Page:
XKs current C3731/1 (the XKs 090160,) is a 160C: not marked as such on the one I have, 160C is on the cold side, but as said, once open—thermostats are open. The car will likely run warmer with the stat open all the time, except in very cold air. It has one top cross bar and, top mounted sleeve and a visible spring. The flange has a small hole. Note that an older XKs version,( likely a sleeve added RobertShaw), was sold as 09-0160 Superstat that has 3 cross top bars over the flange, a brass enclosed bottom, but does not have a piddle valve or tiny air hole in the flange: It fits, it works, has the sleeve, however, if it is to be used, a small hole should be drilled where possible and functional; Some of this older type are still around, so see the current one, one top bar, as an example. The hole is an air bleed hole to allow air to escape to radiator when filling the cooling system after a drain. Smiths type have the piddle valve.
Moss Europe bellows/sleeve thermostat, part 434-156: this is the exception to the “all the same”, as this is not old stock, but a new manufacture, listed for Triumph, Austin Healy, but not Jaguar. What we have now is an original “Smiths type bellows/sleeve thermostat” being manufactured currently. It fits the housing, but remains to be seen if it closes the bypass when open to radiator: the bottom positioned sleeve moves upward. It travels less to full open at 8.382mm than did the Smiths at 9.5mm, but the sleeve itself has 1.256 more height to compensate and maybe thus close off the bypass. I have no knowledge of an actual test in Jaguar housings as of yet: Does it close the flow to bypass sufficiently? I hope so. It may be that the sleeve stops can be filed to be shorter if necessary. A $123.99 part that is new, is IMHO better than a hard to find $70 NOS that is 60 years old.
The thermostat installs in the XK120 housing, bellows/sleeve into the housing. You can opt to a test of the entire assembly in hot water to prove if the bypass fully closes, or you may test only the thermostat to be sure the sleeve moves at least the spec 9.5 to 10mm upward. With 60 year old parts, do the test before install.
Check points: The thermostat body inserts into the housing; be sure that the side flats that connect bottom to top are positioned so as to not block off the bypass port. The piddle valve or small hole in the top flange should be at 12 O-clock (positioned so that air can escape). Check upon fitting that the sleeve does not bind on the housing; there should be very tiny clearance so that the sleeve can freely move. It is a good idea to test any new (or old when servicing) thermostat in a pot of water to be sure it operates, and opens fully, 9.5mm travel,( except for the Moss at approx. 8.3mm travel which remains to be tested in a housing.)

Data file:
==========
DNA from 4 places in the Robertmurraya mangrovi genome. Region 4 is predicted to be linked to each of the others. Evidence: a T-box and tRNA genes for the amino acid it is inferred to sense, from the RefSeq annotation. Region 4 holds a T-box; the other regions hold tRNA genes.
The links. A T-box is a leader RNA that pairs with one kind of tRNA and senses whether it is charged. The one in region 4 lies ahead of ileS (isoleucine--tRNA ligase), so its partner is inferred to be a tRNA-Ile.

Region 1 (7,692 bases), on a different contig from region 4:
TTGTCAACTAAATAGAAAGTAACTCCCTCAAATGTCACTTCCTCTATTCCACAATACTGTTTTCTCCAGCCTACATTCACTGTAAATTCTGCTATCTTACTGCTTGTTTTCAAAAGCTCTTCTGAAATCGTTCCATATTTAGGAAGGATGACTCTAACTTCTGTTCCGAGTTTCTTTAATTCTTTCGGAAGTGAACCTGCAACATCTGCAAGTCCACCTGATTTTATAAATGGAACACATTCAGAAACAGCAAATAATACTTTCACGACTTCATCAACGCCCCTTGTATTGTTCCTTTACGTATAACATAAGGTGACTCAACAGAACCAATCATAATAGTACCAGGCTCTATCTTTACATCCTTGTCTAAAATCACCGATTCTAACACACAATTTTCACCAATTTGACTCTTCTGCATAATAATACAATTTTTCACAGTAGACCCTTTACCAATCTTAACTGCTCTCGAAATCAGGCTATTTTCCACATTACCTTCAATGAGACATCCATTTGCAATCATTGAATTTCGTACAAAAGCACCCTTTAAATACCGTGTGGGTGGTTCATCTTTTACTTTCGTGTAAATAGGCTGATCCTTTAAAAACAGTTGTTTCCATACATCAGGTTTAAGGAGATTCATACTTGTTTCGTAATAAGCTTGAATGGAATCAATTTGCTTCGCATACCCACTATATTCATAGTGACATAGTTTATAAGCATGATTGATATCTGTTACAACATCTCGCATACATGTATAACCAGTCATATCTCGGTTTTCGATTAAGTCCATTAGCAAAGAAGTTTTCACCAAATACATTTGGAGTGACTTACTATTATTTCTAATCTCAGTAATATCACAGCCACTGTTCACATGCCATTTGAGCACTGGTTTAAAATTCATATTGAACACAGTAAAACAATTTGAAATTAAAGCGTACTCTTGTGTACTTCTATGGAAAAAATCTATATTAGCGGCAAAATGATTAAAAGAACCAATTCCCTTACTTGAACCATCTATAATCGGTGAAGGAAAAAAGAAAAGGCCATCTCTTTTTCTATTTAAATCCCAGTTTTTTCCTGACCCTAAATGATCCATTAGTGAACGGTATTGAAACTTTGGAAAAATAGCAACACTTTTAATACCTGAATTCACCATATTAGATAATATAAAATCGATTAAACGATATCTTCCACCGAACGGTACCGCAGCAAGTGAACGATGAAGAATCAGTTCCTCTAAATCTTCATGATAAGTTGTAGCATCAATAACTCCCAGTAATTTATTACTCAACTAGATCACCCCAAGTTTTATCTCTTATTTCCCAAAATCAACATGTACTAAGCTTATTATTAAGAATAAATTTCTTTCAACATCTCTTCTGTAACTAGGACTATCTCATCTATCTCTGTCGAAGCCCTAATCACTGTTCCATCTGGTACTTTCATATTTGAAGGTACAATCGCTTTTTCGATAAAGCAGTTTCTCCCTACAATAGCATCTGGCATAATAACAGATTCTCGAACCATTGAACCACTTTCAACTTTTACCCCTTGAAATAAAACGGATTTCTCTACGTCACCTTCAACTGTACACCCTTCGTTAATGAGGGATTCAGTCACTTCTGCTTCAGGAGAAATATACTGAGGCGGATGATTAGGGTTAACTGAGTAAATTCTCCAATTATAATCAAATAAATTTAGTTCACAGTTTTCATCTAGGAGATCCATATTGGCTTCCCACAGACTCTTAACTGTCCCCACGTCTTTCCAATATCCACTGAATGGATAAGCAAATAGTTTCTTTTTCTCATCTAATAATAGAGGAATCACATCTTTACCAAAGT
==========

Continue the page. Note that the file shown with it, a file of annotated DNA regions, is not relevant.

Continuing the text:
Use only a 4PSI radiator cap which has a long reach so that the cap internal will contact the radiator neck. Be sure the cap contacts the radiator top and leaves a “witness” mark on the rubber seal. An original cap does not have a rubber seal ring within the cap so the detached seal is necessary in the radiator neck. A later cap will have the rubber seal ring within the cap itself, so if used, no rubber seal in the neck. 50/50 anti-freeze has a boil point of approx. 223F, a 4lb cap is 3lb more, at sea level, The boil point decreases about 3 de F for each 1000 ft. of elevation. At 50-50, the freeze point is -34F. Most anti-freeze specs found on the container have a boil spec if 265 but this is (in fine * print) with a 15PSI cap. Boil with 50-50 is 226 F with our 4lb cap at sea level. A 70-30 provides -84F and 276F (spec is with 15lb cap which we do not use) but may cool less efficiently. Most have 5 year coolant life, some are now more. Anti-freeze left too long creates some gooey junk…nuff said. The 4lb cap is a safeguard and will release too much pressure which will destroy the thermostat and likely a head gasket or core plug: even a block can crack with excessive hot spot heat and / or steam pressure. Most thermostats start to open 10C to 25C lower than the full open temp spec. If you test one in a pot of hot water, the sleeve should open fully at/near the spec temp, fully means the sleeve has moved 9.5mm -10.1mm. There is a “stop” which prevents it from moving much further. My tests on a Smiths showed the sleeve at the low-cold point is 16.6mm below the inside of the top flange. When fully open the sleeve is 6.5 mm below the inside of the top flange, thus the sleeve moved up 10.1mm: it did not reach the “stops”. The “stop” is 4.6mm below the inside of the top flange. The thermostat reacts very quickly to cool and close to radiator: as soon as out of the hot water the sleeve starts to drop and the poppet starts to close.
For the Moss, where the stop does stop the sleeve at 8.38mm yet untested is whether modifying the stop would allow the sleeve travel to move any further without internal damage and possible failure.
Comments/errata to Nick Email:firstname.lastname@example.org
See separate post" Thermostats for the XK120".